As a barometre of industry feeling , I would mark this year’s PLSA conference as reading “fair – outlook stormy”.
A stormy outlook for investment strategy
Having survived a total breakdown in its funding strategy only 8 months earlier, the investment side of the pensions industry is giving itself a pat on the back. The reality is rather different. The Treasury and Bank of England know now that pensions have been found wanting and have needed a further bail-out, the price of the October 2022 intervention looks like an October 2023 intervention where the demand will be for investment in UK Growth.
The PLSA has done its bit – to manage what that intervention might look like, by launching a 12 point plan to make it easier for its members to invest in illiquid assets that meet the agenda of pensions, society and the broader economy but these do not look to me – sufficient to stave off a much more brutal approach where trustees sponsors and savers face the loss of Government incentives – unless action is taken to invest more productively.
The “stormy” outlook is partly the gathering threat of the Treasury, demanding more risk be taken and partly the realisation that in a world without quantitative easing, the mainstay of pension funding – gilts – is looking an increasingly risky means to protect future liabilities. One of the most asked question of the PLSA’s investment conference, was “who is going to buy the gilts if we offload them?”
With interest rates set to remain high, mature DC savers are particularly exposed to falls in gilt prices but as DB plans get in the long queue for buy-out , the question is just how long are they prepared to maintain their hedges at the high cost of new collateral buffers. With UK pension schemes owning the majority of long-dated gilts, the worry is that they are trapped – and will have a tough time if they choose or are required to “re-risk”.
A stormy outlook for cashflow management
A further legacy of the events of 2022, is the ongoing lack of liquidity to meet pension payments. Many schemes sold their liquid assets to meet collateral calls as gilt yields spiked and now have a lot higher exposure to private markets than they intended. Selling gilts , private equity or even illiquid growth assets to pay pensions is tricky, risking further falls in the asset base of pensions.
A lot of reliance is being placed on the quality of the private credit that has been bought and there is concern that not all of it this debt is easily redeemable. Cover for pension payments has fallen sharply as a result of 2022’s calamitous rewrite of valuations of all pension assets and the prospect of relying on ongoing valuations of assets in the private markets to meet today’s obligations is clearly not making many CIOs comfortable.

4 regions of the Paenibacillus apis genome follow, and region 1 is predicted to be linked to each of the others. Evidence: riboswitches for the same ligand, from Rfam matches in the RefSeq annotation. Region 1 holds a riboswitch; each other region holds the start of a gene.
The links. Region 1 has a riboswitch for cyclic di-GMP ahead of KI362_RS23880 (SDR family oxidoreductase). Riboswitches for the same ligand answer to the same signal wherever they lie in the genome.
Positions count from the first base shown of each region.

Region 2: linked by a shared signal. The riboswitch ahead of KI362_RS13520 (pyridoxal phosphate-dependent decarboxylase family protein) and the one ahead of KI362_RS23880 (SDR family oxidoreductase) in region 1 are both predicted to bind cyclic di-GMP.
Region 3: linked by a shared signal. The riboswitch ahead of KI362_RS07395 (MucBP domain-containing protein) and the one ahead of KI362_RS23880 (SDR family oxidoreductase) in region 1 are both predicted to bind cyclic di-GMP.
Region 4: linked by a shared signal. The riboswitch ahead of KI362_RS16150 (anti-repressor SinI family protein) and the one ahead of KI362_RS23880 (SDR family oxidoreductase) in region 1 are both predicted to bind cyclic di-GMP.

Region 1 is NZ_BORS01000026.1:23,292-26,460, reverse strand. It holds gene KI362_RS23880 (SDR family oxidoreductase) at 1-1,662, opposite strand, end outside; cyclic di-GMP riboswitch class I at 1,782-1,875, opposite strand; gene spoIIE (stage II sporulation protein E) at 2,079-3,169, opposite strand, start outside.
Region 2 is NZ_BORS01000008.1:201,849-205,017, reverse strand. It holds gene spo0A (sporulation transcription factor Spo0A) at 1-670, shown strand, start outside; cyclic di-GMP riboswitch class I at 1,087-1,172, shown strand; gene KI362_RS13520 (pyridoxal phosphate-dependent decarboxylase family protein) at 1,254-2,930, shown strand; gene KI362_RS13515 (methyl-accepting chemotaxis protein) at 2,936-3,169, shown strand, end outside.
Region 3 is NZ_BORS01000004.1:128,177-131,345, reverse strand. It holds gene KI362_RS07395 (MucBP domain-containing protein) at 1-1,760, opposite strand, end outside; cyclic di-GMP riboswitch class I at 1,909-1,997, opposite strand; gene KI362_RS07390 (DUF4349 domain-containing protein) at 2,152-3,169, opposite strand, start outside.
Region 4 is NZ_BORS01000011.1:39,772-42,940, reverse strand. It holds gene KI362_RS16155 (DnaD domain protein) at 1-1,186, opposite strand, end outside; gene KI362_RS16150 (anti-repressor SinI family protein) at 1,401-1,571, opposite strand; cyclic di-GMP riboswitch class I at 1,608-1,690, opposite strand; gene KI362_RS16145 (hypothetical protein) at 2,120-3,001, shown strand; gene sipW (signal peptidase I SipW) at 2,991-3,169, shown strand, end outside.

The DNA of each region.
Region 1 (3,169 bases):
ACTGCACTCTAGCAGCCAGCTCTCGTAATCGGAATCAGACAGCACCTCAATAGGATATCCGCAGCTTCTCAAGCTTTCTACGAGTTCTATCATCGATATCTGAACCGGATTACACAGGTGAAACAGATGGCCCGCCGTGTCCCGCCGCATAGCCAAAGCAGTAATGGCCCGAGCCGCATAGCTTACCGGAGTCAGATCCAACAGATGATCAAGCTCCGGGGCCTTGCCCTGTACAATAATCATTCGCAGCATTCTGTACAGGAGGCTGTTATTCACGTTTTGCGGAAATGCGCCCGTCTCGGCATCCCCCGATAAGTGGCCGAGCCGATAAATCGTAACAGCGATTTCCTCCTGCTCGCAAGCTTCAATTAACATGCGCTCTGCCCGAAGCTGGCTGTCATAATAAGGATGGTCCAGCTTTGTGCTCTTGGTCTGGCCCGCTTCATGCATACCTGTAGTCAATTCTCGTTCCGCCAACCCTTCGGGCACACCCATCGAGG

The uncertain outlook for DC investment
For all the talk outside the conference, there was actually very little discussion about DC investment solutions. As mentioned above, the exposure of many mature savers to falling gilt and bond prices has left many savers facing big falls in their pots without a proper explanation about why this happened because of a low-risk investment approach.
There was a lot of “fantasy investing” of DC defaults in growth assets but – when the conversation turned to what today’s reality is , the consensus is that – for all but a handful of schemes , there is little budget for such assets and no capacity to pass on extra investment costs to savers. There was also concern expressed that DC’s excursion into private markets risked purchasing at inflated valuations where trustees found themselves outsmarted by venture capitalists, hedge fund managers and other wheeler dealers.
For all the talk of “fiduciary management”, I sensed a fear about “fiduciary incompetence”.
If DC is to be required to invest more in illiquids, I worry about implementation and management.
Uncertainty of purpose
The one conversation I had expected to have had at PLSA’s investment conference was about strategy and purpose. The very high preponderance of sellers to fiduciaries was part of this, but more worrying was the lack of sponsors in the hall. UUK was the only sponsor I had a meeting with over three days.
Without getting to hear from the sponsors about what their plans are for pensions , it is difficult to gauge what the future of DB and DC plans will be. LGPS is fine and seems to sit outside this debate, but I wonder what the corporate appetite is for risk sharing. UUK are clearly exploring conditional indexation , not just with USS but with the DWP. Are other such conversations happening and is there an appetite for resetting the employer covenant to funding best endeavour approaches with a defined contribution while allowing liability management to happen through longevity pooling and a new deal with members that schemes pay what they can by way of pensions.
These discussions were notably absent , we need to hear more from sponsoring employers and we need to hear from commercial DC providers, to what extent they’d be prepare to organise such pools. There were sessions on risk-sharing but we are a long-way from it happening for anyone but Royal Mail.